Many people in Indiana cannot afford to get the quality health care they need.
However, one new organization is dedicated to making sure they have it.
Indiana Medical Specialist Group (IMSG) Inc. was recently formed to serve medically underserved areas and populations, in both urban and rural communities.
IMSG, a growing network of physicians and caregivers, is committed to providing services to individuals who may otherwise not have them because of lack of access or affordability.
“We will work with existing health care structures and primary care physicians to provide specialized health care on a contractual and mobile basis,” said Kevin L. Johnson, founder and president of IMSG.
Some of the services IMSG plans to provide include primary care, preventative health education, pain management; youth exercise programs, pediatric medicine, podiatry, weight loss management, dentistry, mental health, optometry, pharmaceutical advice and innovative telemedicine technology.
Mobile health care will be provided to community centers, nursing homes and hospitals (urban and rural).
Care will be rendered to patients regardless of ability to pay, and all insurances, Medicare, and Medicaid, in addition to cash payments will be accepted.
“Our model is unique and unlike any similar group because we offer a much broader range of specialized care to communities wherever they may be,” Johnson said. “We make total care assessable and affordable to all.”
IMSG is still in its early stages, but plans to be operational this year. It has held a series of free health clinics across the community, and is recruiting health professionals to participate in its efforts.
“Top level health care specialists of varying backgrounds have stepped forward and expressed their desire to help close the ever widening “health gap,” or disparities, between the economically disadvantaged and the well insured,” said Johnson, who is also a radiography technologist and director of radiology at Rehabilitation Hospital of Indiana, one of the largest rehabilitation hospitals in the Midwest.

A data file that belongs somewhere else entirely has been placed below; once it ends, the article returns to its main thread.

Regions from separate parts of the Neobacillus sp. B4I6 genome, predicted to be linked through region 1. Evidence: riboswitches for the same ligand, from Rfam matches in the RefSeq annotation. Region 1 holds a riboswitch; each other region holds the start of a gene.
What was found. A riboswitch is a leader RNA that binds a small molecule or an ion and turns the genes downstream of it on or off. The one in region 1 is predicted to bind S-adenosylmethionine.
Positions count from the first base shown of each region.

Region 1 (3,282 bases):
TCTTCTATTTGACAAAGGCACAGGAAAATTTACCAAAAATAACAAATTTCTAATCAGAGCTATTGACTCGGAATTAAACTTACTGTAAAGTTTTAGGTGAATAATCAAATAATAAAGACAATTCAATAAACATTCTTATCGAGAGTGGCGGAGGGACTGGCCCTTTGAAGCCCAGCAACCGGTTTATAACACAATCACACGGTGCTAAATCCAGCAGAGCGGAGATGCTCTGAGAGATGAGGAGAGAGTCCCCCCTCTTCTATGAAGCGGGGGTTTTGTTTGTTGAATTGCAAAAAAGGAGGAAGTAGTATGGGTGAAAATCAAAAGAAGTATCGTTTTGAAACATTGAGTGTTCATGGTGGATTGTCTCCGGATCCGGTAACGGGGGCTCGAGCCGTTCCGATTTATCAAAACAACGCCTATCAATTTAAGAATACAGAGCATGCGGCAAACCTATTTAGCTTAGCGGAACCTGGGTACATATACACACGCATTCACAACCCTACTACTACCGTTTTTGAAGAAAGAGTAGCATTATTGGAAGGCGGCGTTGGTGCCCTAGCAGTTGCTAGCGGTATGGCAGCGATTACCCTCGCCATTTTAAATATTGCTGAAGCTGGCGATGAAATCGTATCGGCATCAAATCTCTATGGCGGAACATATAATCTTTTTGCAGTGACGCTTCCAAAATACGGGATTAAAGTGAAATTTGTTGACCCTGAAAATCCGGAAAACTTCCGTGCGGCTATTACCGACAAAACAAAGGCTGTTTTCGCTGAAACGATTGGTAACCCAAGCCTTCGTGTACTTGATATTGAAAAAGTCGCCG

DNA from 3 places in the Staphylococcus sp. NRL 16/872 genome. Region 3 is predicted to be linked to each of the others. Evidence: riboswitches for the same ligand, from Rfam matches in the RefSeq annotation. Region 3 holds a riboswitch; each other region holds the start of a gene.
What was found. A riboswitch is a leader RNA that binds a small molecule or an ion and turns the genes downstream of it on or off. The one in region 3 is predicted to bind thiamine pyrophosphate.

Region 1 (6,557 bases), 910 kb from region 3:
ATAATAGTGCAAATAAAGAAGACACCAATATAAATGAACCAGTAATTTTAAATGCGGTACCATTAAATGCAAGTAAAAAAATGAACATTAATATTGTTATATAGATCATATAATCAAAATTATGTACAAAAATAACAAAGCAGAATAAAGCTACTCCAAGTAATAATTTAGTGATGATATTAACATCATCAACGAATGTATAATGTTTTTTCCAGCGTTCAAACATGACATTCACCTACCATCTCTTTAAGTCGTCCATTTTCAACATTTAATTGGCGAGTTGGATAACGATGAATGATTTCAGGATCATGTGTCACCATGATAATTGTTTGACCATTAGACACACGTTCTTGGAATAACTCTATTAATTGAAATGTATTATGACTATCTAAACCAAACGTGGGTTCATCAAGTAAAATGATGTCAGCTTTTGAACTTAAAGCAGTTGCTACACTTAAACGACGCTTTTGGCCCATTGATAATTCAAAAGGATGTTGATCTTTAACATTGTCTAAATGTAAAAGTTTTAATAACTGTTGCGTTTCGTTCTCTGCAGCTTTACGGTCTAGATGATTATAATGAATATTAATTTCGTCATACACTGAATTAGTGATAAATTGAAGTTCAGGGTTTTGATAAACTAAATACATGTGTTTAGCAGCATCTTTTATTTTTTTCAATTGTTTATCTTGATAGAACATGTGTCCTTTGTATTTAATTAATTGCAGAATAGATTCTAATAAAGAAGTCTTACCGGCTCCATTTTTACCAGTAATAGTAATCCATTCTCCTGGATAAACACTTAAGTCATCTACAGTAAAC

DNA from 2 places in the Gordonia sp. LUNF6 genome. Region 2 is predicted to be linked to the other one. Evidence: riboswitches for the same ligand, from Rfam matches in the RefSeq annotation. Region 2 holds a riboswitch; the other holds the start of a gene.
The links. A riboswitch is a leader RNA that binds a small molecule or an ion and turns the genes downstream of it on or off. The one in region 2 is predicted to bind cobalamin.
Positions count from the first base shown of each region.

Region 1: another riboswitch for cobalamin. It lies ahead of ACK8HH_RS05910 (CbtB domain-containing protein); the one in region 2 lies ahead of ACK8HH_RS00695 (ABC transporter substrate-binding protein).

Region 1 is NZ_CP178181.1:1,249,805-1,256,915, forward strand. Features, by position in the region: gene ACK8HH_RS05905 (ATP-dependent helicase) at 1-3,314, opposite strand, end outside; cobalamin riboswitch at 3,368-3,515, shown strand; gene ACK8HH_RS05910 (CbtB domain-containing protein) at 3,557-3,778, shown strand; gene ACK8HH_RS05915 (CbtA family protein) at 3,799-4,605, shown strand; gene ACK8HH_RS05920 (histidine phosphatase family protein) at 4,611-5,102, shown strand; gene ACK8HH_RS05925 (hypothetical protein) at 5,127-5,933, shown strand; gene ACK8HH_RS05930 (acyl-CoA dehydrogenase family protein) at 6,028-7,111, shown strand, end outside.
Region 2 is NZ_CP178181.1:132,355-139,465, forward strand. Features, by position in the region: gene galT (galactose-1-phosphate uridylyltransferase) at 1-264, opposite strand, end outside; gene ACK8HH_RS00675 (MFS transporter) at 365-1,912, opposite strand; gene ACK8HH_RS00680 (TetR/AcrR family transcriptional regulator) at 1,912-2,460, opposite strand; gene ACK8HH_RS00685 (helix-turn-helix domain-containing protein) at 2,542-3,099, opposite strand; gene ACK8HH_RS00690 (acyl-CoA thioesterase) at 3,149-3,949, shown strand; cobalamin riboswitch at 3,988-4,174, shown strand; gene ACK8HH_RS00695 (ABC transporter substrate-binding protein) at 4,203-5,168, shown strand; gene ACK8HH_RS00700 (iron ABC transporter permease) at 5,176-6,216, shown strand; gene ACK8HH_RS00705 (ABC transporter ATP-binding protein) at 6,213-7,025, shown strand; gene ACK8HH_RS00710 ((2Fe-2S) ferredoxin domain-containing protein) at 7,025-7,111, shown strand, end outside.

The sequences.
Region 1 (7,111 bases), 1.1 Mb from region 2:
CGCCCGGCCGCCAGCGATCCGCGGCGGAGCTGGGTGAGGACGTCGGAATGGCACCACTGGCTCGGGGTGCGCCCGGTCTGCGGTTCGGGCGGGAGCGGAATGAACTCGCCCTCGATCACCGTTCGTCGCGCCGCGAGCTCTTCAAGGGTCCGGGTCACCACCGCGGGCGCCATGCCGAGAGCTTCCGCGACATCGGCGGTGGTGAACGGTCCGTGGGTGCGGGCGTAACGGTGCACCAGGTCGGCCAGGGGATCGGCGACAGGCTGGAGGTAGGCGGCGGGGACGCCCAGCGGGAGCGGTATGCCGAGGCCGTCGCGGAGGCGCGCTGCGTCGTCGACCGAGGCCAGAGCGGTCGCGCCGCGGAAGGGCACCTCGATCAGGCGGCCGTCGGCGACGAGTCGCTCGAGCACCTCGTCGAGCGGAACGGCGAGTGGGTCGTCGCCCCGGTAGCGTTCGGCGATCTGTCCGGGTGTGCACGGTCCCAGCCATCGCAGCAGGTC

Also part of the current administration of IMSG are David B. Goldenberg, its medical director and former president of the medical staff of Hancock Memorial Hospital, and attorney Gregory Thomas, as legal advisor.
To meet its major goals, IMSG is actively seeking funding through government grants, foundations and individual investors. So far, it has received significant support from local federal and state lawmakers in its efforts to secure funding.
In a statement, Congressman André Carson, D-Ind., noted that many minority communities have trouble accessing important preventive services they need to stay healthy.
“IMSG provides a wide range of free health services that are of particular concern to minority communities, including blood sugar assessments, cholesterol checks, prostate screenings, dental care education, nutrition and physical exercise information, hypertension and blood pressure checks,” Carson said.
State Sen. Greg Taylor, D-Indianapolis, agreed that ISMG’s work could make a noticeable impact on the elimination of local health disparities.
“Sufficient health care can help improve the quality of life and productivity for disadvantaged individuals and entire communities,” Taylor said. “I am confident that if this organization received the support and funding to provide services to those in need, the health care gap will begin to close.”
State Rep. Cherrish Pryor, D-Indianapolis, is also asking state and city officials to assist IMSG in its efforts.
“This organization creates a model that will benefit the entire community,” she said.
For more information about the Indiana Medical Specialists Group, send a message to Kevin.firstname.lastname@example.org.